The agreement between the crude and case-mix-adjusted control charts in detecting indicator variations (table 2) was 95% (95% CI 85% to 99%). The strength of agreement was κ=0.76 (95% CI 0.54 to 0.98).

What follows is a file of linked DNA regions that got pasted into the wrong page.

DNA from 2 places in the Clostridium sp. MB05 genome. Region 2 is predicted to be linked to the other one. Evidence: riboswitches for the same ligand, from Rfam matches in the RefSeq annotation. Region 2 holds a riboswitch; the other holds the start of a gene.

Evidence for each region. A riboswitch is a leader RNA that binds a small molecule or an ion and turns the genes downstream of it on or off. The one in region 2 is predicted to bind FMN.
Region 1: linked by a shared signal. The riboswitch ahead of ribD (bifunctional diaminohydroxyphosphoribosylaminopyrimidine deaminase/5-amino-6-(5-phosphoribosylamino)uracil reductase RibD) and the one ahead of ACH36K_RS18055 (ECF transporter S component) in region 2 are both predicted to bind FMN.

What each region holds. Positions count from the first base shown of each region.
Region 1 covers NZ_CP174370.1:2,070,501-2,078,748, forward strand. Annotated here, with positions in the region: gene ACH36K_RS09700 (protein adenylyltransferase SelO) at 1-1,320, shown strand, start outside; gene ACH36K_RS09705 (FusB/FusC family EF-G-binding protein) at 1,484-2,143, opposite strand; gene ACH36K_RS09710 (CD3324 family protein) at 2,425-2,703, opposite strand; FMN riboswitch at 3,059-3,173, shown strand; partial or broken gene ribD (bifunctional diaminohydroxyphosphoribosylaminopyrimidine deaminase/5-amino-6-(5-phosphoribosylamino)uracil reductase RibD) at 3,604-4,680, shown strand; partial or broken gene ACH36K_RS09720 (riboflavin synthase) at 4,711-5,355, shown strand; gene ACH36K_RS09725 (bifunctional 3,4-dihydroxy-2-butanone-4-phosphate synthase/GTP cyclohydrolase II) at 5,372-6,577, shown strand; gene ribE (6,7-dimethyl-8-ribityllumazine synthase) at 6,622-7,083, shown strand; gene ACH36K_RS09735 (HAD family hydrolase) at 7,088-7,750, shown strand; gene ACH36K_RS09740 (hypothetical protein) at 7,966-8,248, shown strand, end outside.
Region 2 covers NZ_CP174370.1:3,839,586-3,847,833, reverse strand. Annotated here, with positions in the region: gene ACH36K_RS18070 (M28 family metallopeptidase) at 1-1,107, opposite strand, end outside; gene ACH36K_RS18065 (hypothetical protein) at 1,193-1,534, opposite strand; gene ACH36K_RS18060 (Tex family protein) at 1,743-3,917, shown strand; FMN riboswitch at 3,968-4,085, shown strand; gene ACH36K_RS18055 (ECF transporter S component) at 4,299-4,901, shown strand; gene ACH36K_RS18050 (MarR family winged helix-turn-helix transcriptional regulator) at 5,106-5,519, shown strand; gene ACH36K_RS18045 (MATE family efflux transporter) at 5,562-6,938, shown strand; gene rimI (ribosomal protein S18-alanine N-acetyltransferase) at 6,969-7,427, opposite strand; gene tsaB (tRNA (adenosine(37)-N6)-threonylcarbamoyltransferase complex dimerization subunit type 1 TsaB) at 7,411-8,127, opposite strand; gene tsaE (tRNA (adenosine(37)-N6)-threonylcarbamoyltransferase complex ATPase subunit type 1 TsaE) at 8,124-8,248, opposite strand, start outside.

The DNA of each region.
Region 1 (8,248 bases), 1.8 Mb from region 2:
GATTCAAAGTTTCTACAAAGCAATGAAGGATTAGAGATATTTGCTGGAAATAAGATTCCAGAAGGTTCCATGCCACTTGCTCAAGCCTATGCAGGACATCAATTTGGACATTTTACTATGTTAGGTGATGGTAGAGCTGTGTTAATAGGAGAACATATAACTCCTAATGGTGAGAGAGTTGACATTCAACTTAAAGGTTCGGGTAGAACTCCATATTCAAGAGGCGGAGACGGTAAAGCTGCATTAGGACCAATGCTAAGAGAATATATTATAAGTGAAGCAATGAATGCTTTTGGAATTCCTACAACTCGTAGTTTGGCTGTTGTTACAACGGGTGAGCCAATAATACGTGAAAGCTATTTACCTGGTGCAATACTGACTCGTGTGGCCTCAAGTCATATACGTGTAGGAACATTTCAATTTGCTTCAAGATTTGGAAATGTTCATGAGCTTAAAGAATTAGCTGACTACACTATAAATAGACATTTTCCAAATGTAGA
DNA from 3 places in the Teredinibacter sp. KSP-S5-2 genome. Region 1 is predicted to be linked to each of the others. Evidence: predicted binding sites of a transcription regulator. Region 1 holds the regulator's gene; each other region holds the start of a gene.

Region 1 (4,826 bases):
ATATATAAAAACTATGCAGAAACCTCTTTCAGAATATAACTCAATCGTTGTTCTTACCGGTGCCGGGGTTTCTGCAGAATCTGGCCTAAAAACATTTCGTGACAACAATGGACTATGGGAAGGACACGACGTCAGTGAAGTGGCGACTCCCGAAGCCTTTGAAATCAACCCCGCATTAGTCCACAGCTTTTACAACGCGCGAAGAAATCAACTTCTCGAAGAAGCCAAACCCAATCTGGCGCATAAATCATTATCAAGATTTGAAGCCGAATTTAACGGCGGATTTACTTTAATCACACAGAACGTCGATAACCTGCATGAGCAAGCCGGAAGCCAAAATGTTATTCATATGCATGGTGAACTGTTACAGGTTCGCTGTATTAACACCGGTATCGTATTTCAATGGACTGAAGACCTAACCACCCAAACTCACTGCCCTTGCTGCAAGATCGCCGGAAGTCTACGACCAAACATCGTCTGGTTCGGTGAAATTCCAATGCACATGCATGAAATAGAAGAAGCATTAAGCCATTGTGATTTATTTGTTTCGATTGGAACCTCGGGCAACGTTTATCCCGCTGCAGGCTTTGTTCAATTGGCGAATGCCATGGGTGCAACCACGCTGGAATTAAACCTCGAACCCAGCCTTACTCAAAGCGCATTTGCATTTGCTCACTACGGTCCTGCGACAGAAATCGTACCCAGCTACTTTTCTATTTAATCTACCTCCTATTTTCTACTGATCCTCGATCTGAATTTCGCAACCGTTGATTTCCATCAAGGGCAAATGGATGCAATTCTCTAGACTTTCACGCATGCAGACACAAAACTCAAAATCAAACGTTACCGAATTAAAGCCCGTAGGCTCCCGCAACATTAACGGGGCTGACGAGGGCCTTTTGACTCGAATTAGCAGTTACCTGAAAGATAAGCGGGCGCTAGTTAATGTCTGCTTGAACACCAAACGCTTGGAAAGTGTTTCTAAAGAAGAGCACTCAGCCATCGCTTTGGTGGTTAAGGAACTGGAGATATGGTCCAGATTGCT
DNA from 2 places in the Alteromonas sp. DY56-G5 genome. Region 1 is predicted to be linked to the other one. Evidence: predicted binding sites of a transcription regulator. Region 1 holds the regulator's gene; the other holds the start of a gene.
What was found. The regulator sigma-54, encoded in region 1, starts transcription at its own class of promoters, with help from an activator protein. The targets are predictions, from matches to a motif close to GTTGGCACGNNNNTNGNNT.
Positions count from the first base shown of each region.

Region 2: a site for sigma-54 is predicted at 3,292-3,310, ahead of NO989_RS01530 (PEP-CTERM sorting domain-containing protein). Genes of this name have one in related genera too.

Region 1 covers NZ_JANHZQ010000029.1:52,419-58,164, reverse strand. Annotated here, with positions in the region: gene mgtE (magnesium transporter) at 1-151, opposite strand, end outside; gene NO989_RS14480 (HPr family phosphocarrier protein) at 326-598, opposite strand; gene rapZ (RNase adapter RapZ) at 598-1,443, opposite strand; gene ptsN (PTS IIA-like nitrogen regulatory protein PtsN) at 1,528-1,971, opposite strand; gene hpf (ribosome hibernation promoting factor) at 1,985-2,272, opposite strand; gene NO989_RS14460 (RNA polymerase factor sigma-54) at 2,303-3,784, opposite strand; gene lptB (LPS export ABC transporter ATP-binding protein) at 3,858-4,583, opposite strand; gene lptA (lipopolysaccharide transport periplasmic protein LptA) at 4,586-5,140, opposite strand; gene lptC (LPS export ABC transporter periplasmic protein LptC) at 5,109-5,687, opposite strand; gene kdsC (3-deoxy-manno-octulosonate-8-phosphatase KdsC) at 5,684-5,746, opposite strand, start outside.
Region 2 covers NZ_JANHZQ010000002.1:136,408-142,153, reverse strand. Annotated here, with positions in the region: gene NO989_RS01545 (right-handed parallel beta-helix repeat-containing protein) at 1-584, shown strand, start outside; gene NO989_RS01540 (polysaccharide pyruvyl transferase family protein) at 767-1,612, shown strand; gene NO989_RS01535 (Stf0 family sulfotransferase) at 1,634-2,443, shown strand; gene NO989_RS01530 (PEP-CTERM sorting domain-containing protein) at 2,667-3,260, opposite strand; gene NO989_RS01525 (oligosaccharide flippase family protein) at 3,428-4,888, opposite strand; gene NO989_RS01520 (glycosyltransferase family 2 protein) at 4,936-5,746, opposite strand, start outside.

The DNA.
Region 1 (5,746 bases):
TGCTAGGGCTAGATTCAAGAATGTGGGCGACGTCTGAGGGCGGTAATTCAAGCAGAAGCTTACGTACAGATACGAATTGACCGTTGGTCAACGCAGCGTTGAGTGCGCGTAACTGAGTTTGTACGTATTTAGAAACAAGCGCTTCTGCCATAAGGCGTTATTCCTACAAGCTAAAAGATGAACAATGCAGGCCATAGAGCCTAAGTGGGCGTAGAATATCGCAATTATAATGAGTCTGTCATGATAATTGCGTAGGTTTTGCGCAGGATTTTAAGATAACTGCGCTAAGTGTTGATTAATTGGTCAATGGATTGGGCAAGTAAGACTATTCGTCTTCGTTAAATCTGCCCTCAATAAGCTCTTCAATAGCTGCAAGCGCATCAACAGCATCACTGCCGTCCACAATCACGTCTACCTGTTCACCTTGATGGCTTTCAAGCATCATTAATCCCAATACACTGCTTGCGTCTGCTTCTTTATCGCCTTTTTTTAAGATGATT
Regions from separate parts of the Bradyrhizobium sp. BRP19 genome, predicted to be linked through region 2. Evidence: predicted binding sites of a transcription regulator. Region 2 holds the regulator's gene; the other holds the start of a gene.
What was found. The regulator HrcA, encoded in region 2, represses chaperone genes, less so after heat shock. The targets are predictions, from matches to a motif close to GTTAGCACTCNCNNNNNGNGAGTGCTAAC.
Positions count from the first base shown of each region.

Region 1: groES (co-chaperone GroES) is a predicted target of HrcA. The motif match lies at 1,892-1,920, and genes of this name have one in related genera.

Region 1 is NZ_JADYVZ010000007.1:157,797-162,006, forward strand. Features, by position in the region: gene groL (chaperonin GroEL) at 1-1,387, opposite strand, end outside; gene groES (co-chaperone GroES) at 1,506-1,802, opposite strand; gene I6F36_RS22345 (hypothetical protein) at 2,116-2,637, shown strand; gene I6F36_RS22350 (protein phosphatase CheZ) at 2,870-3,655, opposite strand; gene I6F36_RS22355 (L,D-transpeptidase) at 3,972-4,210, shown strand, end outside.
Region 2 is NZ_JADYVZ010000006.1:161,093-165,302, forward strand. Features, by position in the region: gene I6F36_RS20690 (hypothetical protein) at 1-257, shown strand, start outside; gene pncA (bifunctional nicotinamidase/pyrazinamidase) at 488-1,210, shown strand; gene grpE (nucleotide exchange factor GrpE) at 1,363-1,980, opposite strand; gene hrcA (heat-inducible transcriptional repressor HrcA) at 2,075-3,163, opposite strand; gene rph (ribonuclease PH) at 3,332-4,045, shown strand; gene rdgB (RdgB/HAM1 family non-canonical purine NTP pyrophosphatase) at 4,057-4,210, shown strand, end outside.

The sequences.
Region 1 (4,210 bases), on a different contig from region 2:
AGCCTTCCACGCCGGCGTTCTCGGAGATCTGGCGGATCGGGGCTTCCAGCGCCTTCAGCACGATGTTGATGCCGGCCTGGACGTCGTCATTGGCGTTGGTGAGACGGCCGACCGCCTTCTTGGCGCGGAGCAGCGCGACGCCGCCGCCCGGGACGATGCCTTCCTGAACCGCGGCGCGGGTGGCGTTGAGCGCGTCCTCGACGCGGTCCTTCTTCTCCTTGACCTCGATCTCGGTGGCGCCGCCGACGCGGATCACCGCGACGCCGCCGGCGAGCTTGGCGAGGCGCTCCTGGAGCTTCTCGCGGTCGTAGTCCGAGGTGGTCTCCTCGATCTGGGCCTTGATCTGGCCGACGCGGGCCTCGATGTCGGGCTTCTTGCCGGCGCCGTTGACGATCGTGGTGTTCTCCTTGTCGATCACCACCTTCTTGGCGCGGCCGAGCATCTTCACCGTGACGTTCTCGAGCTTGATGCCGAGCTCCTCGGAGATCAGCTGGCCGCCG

There was good agreement between crude and case-mix-adjusted p-charts in detecting indicator variations for the monitoring of thyroid surgery safety. However, the single special cause of variation that occurred in July 2007 for hypocalcaemia monitoring was only detected by the case-mix-adjusted p-chart, suggesting that this method was slightly more sensitive than the crude control chart. Investigation of this cause revealed that the overactivity of a single surgeon was probably detrimental to the quality of thyroid surgery. Consequently, the primary concern should be to guarantee that surgeons can operate under satisfactory conditions and that they are not given excessive workloads.12